Senate Armed Service Committee Chairman Senator Carl Levin (D-MI) (L) listens while Senate Majority Leader Senator Harry Reid (D-NV) speaks to reporters in regards to the recent killing of Osama bin Laden on Capitol Hill May 2, 2011 in Washington, DC. (Brendan Smialowski/GETTY IMAGES)

“Today Americans across the country are welcoming the news that this awful man, this man who epitomized evil, has been brought to justice by American forces,” Reid said at the news conference in the Ohio Clock Corridor, the first official event on Capitol Hill following news of bin Laden’s death. “His death is the most significant victory in our fight against al-Qaeda and sends a strong message to terrorists around the world.”

Reid said that he got a call from White House staff at 9:30 p.m. Sunday night, followed by a call from President Obama himself shortly thereafter.

“The president was very somber in his relating to me what took place,” Reid said.

Levin said he first received word from Defense Secretary Robert Gates at about 10 p.m. Sunday as he was waiting for a plane in the Detroit airport on his way back to Washington.

“My first reaction was great satisfaction and relief that a true mass murderer had been brought to justice,” Levin said. “I thought to myself that justice has a long memory. It has a long arm. ... I was also thinking about the mythology of bin Laden, how it’s been punctured, that he cannot escape justice and did not.”

Reid said that over the course of several months, he had sat down “fairly regularly” for one-on-one briefings on the bin Laden operation with CIA Director Leon Panetta, with whom Reid had served in the House during the 1980s.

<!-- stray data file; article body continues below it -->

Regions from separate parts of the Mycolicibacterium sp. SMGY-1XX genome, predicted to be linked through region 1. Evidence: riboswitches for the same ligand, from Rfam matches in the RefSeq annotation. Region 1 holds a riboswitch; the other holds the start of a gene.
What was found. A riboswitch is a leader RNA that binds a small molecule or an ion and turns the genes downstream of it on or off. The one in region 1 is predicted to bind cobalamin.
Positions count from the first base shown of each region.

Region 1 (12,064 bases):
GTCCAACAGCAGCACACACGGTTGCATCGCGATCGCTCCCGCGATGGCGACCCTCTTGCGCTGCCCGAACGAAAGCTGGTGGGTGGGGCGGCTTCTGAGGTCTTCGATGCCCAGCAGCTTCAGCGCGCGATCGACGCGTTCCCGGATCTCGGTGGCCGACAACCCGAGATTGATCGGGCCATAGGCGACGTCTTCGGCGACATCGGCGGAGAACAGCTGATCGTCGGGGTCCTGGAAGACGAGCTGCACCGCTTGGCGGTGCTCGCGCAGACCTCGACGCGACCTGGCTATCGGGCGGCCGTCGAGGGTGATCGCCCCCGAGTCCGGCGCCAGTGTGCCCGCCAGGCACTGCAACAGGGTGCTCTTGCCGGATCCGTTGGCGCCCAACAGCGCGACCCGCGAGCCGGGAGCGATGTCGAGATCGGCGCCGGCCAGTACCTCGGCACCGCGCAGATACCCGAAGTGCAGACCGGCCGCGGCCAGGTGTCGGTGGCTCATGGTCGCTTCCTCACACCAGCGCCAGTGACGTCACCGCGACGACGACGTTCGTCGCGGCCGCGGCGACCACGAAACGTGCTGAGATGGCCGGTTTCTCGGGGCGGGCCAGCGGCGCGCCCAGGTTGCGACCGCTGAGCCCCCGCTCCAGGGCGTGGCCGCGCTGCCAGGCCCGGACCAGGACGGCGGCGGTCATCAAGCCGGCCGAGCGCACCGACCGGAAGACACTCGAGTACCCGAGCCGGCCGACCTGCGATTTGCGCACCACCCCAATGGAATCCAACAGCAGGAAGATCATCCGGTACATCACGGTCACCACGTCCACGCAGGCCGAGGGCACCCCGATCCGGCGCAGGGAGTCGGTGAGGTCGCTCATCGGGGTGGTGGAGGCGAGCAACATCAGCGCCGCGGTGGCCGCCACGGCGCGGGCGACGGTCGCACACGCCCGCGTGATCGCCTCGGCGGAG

Reid called the successful operation against bin Laden “a direct result of President Obama’s efforts to refocus on Afghanistan and Pakistan as a central battleground in our fight against terror.”

He added that he believed the news would not likely lead to a quicker withdrawal from Afghanistan, noting that Obama has established a timeline to begin withdrawal this summer.

“He has indicated that he’s going to stick with that,” Reid said. “I think that’s appropriate.”

One issue that’s likely to be raised by many lawmakers going forward is the role of Pakistan in the operation. Asked whether he had concerns about what Pakistani officials knew about bin Laden’s whereabouts leading up to Sunday’s shootout, Levin said that “the army and the intelligence of Pakistan have plenty of questions that they should be answering.”

Levin also called Pakistani President Asif Ali Zardari’s statement Monday on bin Laden’s death “a very reassuring statement, when he very specifically said that he thinks it’s a great victory.”

“But I must tell you, I hope that he will follow through ... and ask some very tough questions of his own military and his own intelligence,” Levin added. “They’ve got a lot of explaining to do.”

Levin is slated to hold a conference call with reporters later Monday afternoon. A bipartisan Senate resolution on bin Laden’s death is also in the works, according to a Senate Democratic leadership aide.